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In this month’s installment of Wrong, But Useful, Dave and I are joined by @honeypisquared, who is Lucy Rycroft-Smith in real life.

We discuss:

- Mathematical board games, including
**Number of the podcast**: Lucy doesn’t like numbers so we don’t have one.- Does your collection of maths people exclude anyone?
- Lucy went to Big MathsJam this year. Bowled over by the time taken to make sure people felt included. Clearly an intentional, thoughtful approach.

- Is stats actually maths1 ?
- Reference to Sara Hottinger - Inventing The Mathematician

- Christmas books:
- Colin - Factfulness by Hans Rosling
- Lucy - Perils of Perception by Bobby Duffy
- Dave - The Indisputable Existence of Santa Claus by Hannah Fry and Thomas Oleron Evans
- Some deserved applause for @fryrsquared’s Zeeman medal and @stecks’s appearance on QI

- Via Adam Atkinson - Money Box. £35 000 per year for life or £480 000 now?
- The great makeup heist
- Postal systems and nutri-grain
- Quick bits:
- New largest Mersenne prime: $2^{82,589,933} − 1$. Prizes listed here for any Mersennaries out there.
- via @christianp: Plouffe’s prime-generating function
- via @chrishazell72 - Sibahle Zwane ‘answers complex arithmetic questions in seconds’ (Is he as good as the article seems to think?)
- via @fenneklyra: Follow up on “Guess who”: There are 24 people on board, and I had a typo, the first question narrows it down to 12 which means it IS the most efficient one cause you will always have narrowed it down by half. Not sure it’s allowed
- via @peterrowlett: Thirdsday
- via @christianp: A lot of mathematical mortality recently – including Jean Bourgain, Peter Swinnerton-Dyer, Elias Stein and Sir Michael Atiyah.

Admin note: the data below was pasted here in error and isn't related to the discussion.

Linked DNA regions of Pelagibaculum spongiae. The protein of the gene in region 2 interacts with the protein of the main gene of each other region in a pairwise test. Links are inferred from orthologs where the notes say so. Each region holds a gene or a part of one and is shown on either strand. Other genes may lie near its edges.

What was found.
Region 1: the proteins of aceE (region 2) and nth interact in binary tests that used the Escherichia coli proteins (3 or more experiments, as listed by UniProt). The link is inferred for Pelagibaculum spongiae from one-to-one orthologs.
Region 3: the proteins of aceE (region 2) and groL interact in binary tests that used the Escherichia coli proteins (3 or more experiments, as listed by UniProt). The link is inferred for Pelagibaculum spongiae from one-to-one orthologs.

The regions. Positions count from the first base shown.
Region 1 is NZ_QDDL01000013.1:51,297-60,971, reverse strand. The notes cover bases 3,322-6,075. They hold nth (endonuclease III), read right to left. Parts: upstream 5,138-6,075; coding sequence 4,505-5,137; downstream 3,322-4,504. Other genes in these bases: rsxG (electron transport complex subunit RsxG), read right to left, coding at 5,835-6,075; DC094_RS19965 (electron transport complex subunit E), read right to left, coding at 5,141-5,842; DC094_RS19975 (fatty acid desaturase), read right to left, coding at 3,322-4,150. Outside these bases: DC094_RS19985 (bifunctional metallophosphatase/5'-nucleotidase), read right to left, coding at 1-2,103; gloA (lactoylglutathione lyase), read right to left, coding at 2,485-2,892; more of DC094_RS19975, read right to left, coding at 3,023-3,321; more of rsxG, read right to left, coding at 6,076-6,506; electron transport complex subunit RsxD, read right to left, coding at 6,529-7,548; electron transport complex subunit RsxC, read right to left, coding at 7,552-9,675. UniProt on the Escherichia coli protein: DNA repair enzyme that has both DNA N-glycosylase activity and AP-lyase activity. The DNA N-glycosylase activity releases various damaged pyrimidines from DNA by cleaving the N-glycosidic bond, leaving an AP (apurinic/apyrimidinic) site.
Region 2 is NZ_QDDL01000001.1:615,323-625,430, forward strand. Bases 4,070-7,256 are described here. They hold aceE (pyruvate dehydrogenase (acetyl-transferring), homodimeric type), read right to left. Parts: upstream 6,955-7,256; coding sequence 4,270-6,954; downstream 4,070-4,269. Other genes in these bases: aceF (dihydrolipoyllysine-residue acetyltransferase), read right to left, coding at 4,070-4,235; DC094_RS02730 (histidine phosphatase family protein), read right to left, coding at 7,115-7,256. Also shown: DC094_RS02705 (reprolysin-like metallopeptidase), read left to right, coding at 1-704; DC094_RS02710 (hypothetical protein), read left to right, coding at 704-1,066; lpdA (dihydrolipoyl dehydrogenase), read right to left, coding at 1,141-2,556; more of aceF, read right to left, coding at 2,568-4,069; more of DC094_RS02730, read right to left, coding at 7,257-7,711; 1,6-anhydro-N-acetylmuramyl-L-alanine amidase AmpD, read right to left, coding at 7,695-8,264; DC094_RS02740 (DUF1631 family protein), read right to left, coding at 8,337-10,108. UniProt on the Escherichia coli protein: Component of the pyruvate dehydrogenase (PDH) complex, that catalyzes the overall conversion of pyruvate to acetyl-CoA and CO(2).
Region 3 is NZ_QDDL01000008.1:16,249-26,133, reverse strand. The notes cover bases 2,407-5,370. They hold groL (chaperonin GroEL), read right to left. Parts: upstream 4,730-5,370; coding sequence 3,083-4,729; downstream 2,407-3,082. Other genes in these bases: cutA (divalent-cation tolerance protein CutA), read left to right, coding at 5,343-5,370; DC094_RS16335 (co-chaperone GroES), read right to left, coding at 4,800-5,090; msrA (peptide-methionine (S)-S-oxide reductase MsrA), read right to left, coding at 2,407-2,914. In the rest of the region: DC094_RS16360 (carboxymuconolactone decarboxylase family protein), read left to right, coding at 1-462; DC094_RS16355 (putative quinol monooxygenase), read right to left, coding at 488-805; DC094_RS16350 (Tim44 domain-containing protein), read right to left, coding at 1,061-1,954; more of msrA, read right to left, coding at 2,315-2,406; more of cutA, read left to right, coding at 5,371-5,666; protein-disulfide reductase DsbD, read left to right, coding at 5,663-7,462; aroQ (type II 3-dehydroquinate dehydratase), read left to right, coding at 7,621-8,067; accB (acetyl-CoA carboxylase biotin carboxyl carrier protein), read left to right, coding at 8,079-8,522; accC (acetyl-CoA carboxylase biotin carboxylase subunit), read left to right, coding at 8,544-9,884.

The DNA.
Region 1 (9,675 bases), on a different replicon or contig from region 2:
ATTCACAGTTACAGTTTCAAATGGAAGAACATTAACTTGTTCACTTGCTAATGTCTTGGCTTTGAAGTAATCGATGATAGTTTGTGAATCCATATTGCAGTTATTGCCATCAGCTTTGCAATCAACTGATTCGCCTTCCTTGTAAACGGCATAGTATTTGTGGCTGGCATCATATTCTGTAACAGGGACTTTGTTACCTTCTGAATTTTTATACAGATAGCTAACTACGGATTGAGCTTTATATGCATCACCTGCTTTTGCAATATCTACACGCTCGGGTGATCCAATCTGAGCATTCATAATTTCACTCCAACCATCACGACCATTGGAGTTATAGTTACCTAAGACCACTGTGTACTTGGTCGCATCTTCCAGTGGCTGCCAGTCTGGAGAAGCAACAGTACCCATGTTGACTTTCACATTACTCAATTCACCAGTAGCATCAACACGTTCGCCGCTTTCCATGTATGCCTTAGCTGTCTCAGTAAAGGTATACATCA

- via @peterrowlett and @robeastaway: Rotationally symmetric equations. See also here and here
- via @fermatslibrary: Pizza

**Puzzle feedback**: @schwartstack and Adam Atkinson both found answers in the region of $3.5 \times 10^{38}$, rather than quadrillions. Gold stars all round. On looking into it more, the Fantasy Flight Games site claims 104 septillion (still several orders of magnitude too small.)**This month’s puzzle**: Prove that 3 times the sum of 3 squares is the sum of 4 squares.**This month’s second puzzle**: A parent buys a pack of 24 candles. On their first child’s first birthday, they use one candle; on the second, two candles and so on. At some point, a younger sibling arrives, and the candles are used in the same way. On one of the first child’s birthdays, the parent finds they have exactly the right number of candles left for that birthday. How old is the first child, and how old were they when their younger sibling was born?

* Edited 2019-01-15 to fix some of the links. Thanks to Adam Atkinson for pointing out the error.

- QTWTAIN [↩]

## Adam Atkinson

http://1000000-euro.de/how-much-does-a-million-pounds-weigh/ is what you used during the recording?